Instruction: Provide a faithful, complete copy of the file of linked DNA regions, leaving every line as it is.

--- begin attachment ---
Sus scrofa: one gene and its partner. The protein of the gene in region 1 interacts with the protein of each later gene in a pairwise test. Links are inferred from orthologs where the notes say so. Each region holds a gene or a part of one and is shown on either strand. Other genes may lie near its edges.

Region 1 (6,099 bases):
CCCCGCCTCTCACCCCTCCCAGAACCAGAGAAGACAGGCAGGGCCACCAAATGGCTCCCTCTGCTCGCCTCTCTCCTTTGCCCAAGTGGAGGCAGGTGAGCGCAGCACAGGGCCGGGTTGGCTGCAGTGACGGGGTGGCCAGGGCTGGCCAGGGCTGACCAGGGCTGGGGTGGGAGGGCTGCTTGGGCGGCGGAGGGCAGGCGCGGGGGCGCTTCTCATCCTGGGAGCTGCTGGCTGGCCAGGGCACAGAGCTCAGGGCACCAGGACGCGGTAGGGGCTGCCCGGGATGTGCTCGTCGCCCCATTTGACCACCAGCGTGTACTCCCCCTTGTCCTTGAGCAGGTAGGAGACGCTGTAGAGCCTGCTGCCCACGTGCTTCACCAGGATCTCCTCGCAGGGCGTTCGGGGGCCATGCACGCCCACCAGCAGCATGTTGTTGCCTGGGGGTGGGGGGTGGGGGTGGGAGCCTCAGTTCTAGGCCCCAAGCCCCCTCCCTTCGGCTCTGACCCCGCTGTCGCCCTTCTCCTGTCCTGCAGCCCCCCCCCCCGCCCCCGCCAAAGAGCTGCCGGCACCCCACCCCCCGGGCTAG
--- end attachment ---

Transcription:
Sus scrofa: one gene and its partner. The protein of the gene in region 1 interacts with the protein of each later gene in a pairwise test. Links are inferred from orthologs where the notes say so. Each region holds a gene or a part of one and is shown on either strand. Other genes may lie near its edges.

Region 1 (6,099 bases):
CCCCGCCTCTCACCCCTCCCAGAACCAGAGAAGACAGGCAGGGCCACCAAATGGCTCCCTCTGCTCGCCTCTCTCCTTTGCCCAAGTGGAGGCAGGTGAGCGCAGCACAGGGCCGGGTTGGCTGCAGTGACGGGGTGGCCAGGGCTGGCCAGGGCTGACCAGGGCTGGGGTGGGAGGGCTGCTTGGGCGGCGGAGGGCAGGCGCGGGGGCGCTTCTCATCCTGGGAGCTGCTGGCTGGCCAGGGCACAGAGCTCAGGGCACCAGGACGCGGTAGGGGCTGCCCGGGATGTGCTCGTCGCCCCATTTGACCACCAGCGTGTACTCCCCCTTGTCCTTGAGCAGGTAGGAGACGCTGTAGAGCCTGCTGCCCACGTGCTTCACCAGGATCTCCTCGCAGGGCGTTCGGGGGCCATGCACGCCCACCAGCAGCATGTTGTTGCCTGGGGGTGGGGGGTGGGGGTGGGAGCCTCAGTTCTAGGCCCCAAGCCCCCTCCCTTCGGCTCTGACCCCGCTGTCGCCCTTCTCCTGTCCTGCAGCCCCCCCCCCCGCCCCCGCCAAAGAGCTGCCGGCACCCCACCCCCCGGGCTAG